Since 1984, Californians have been pulling their older cars and pickups into smog-check stations and pulling out their wallets to pay for a test to certify that their vehicles meet state emission standards. The average cost for a vehicle-inspection in 2018 was $48.60.
It has been money well spent. Every day the program prevents 400 tons of tailpipe emissions from entering our air and our lungs.
So it might surprise–if not shock–most Californians to learn that there is no similar inspection and maintenance requirement for diesel big-rigs other than a minimal smoke test.
Heavy duty diesel trucks contribute nearly 60% of oxides of nitrogen (NOx) and more than 80% of fine diesel particulate matter, known as PM 2.5, emitted in California from all on-road sources. This is clearly a problem that needs fixing.
That’s why my organization, Coalition for Clean Air, backs Senate Bill 210, by Sen. Connie Leyva, a Democrat from Chino. This bill would direct the California Air Resources Board to create a smog-check program for heavy-duty diesel trucks.
But its passage is far from assured. It’s set to be heard Monday in the Assembly Transportation Committee, the very committee that killed an earlier version of the bill last year.
We believe Senate Bill 210 is the most important air-quality bill being considered by Sacramento lawmakers this year. We’re not alone. A long-list of health and environmental organizations support SB 210, including American Lung Association in California, Environment California and the Natural Resources Defense Council.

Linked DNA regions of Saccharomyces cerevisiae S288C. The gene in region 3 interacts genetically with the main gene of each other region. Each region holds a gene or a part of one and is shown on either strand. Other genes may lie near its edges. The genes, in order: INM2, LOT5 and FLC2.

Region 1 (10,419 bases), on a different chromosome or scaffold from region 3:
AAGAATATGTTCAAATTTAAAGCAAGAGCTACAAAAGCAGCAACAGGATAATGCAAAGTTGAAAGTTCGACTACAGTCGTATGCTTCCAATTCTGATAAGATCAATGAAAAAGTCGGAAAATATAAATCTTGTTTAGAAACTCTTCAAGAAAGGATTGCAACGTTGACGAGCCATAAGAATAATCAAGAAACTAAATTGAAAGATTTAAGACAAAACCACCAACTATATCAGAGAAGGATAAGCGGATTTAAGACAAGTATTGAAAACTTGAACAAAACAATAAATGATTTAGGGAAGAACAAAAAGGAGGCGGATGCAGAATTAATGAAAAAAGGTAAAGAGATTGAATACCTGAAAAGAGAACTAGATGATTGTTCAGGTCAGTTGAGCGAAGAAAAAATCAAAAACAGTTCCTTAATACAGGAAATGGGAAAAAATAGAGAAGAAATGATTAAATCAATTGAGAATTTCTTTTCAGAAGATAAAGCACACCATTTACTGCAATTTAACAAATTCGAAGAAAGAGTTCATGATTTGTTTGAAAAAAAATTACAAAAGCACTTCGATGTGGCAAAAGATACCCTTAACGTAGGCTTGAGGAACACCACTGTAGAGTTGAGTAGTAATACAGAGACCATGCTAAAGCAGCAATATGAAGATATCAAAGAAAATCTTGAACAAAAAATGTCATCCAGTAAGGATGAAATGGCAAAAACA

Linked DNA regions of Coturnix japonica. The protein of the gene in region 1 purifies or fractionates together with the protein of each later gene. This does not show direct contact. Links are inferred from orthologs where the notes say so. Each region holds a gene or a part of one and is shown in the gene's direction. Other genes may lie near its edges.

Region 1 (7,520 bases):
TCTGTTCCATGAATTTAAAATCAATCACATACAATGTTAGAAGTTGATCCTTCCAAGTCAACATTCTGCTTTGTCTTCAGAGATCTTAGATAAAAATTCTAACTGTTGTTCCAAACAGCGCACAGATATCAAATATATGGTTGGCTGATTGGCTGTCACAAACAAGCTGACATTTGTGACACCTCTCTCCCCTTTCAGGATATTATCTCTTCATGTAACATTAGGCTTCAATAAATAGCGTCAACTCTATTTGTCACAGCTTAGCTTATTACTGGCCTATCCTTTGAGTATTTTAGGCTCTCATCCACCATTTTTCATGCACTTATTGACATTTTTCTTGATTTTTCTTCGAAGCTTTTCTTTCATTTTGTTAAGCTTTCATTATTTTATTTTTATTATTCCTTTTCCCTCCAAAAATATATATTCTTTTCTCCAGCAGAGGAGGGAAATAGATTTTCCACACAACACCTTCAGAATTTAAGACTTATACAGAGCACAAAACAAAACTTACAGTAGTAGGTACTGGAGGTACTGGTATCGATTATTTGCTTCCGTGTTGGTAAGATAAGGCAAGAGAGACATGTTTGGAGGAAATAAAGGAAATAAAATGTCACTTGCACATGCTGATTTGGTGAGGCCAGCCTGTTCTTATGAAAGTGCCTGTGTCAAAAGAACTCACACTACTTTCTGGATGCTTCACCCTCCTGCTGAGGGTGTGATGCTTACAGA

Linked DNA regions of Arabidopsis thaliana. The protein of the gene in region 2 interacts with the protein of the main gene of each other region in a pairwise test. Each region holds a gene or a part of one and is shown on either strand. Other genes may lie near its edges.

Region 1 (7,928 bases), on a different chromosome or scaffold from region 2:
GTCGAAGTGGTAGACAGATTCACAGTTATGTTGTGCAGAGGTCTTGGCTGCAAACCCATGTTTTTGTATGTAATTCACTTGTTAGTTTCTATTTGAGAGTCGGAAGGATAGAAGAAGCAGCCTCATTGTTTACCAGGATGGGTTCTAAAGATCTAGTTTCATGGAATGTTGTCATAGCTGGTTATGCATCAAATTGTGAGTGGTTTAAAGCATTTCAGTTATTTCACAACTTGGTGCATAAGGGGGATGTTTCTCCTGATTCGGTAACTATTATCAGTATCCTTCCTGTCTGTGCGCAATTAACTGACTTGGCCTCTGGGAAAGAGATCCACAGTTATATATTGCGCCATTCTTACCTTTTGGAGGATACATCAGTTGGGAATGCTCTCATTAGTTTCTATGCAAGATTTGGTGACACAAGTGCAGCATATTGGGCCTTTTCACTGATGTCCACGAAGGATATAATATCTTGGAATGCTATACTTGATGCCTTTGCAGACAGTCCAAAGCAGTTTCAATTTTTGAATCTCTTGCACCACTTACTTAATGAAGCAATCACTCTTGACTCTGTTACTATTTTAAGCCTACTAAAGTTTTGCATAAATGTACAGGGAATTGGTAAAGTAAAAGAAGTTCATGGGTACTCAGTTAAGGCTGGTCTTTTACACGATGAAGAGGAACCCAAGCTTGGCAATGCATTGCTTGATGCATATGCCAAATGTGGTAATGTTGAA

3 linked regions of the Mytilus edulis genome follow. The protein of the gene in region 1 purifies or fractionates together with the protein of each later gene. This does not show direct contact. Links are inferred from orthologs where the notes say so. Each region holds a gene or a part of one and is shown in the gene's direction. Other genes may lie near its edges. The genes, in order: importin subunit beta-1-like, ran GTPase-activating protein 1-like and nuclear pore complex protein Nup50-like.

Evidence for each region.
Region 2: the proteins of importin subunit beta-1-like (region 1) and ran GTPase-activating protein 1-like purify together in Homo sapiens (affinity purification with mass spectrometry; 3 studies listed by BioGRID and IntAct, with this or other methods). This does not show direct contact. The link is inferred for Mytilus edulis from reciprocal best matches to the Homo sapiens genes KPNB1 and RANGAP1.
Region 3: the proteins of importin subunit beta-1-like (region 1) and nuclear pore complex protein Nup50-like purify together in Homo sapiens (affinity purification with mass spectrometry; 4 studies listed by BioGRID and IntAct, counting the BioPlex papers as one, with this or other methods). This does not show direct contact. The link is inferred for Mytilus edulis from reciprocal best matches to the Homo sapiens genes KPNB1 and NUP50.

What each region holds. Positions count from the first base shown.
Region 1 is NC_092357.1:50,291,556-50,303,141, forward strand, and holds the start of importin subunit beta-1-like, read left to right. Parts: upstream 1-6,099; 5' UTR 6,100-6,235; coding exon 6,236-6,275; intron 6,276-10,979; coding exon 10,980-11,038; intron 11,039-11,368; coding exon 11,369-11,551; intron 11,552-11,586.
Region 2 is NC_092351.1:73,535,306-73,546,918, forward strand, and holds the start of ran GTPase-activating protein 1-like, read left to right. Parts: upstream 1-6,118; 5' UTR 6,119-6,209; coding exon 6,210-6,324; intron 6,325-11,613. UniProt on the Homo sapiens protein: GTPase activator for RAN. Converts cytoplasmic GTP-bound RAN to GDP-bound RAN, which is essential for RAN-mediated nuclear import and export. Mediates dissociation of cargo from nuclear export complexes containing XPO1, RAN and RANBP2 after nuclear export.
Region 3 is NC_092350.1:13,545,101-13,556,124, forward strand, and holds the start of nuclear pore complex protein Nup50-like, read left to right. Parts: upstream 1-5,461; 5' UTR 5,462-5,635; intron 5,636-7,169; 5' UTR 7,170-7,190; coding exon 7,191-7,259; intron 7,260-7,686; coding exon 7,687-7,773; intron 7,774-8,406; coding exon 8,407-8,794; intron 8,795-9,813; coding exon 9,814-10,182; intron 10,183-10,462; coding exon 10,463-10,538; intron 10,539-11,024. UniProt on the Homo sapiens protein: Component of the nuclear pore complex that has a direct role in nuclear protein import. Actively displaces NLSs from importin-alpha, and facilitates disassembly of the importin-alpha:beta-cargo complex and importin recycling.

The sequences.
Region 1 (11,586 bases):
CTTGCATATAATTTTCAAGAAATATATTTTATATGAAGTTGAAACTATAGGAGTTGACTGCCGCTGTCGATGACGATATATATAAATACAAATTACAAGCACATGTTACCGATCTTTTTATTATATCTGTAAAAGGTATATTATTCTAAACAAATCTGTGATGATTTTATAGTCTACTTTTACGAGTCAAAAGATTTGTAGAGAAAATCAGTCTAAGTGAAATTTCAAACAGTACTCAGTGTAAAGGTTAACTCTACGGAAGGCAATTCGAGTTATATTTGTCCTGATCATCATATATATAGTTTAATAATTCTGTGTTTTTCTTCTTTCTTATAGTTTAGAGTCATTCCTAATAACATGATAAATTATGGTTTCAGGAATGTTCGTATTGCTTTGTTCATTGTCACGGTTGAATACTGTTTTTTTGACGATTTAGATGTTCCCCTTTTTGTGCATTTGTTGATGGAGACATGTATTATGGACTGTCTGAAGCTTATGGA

If approved, it would improve air quality and public health in communities choked by smog, protect our changing climate from black carbon–a powerful super pollutant–and create a level playing field for truckers who take the time and money to maintain their vehicles adequately.
The bill would authorize the air resources board to establish test procedures that trucks weighing 14,000 pounds or more would have to pass in order to register or operate in the state. A streamlined process would be available for operators of fleets with established compliance histories.
This system would allow the vast majority of truckers to pass without difficulty, snag the small fraction of big rigs that generate most of the pollution and give operators a good reason to keep their trucks properly maintained.
There’s no question about the need for the bill. The harmful impacts of diesel exhaust are irrefutable.
Diesel exhaust contains more than 40 known cancer-causing organic substances and gaseous pollutants, including volatile organic compounds and NOx, a key ingredient in ground-level ozone, otherwise known as smog.
About one million heavy-duty diesel trucks operate in California annually. The pollutants they churn out accelerate the climate crisis, and are also preventing millions of Californians–particularly in low-income communities of color who tend to live closer to freeway–from breathing healthy air.
Exposure to diesel emissions can irritate the eyes, nose, throat, and lungs. It can contribute to heart and lung diseases, asthma, cancer, and even premature death. Children and the elderly are particularly vulnerable.
A smog-check program for heavy-duty diesel is long overdue.
SB 210 is the low-hanging fruit in California’s effort to improve our air quality and to bring large swaths of our state into compliance with federal clean-air standards. The California Air Resources Board estimates that the passage of SB 210 would prevent the release of 93,000 tons of NOx between 2023 and 2031.
That the equivalent of taking 145,000 heavy-duty diesels off the road–and avert the release of 1,600 tons of PM2.5, equal to parking 375,000 big-rigs.
A smog-check program for big-rig diesels is a proposed action in the state’s multi-agency California Sustainable Freight Action Plan of 2016 and CARB’s State Implementation Plan of 2017, the state’s strategy to attain health-based federal air quality standards.
The Legislature can make this plan a reality by passing SB 210. And Californians will be able to breathe easier.
Rocky Rushing is senior policy advocate for Coalition for Clean Air, [email protected] He wrote this commentary for CALmatters.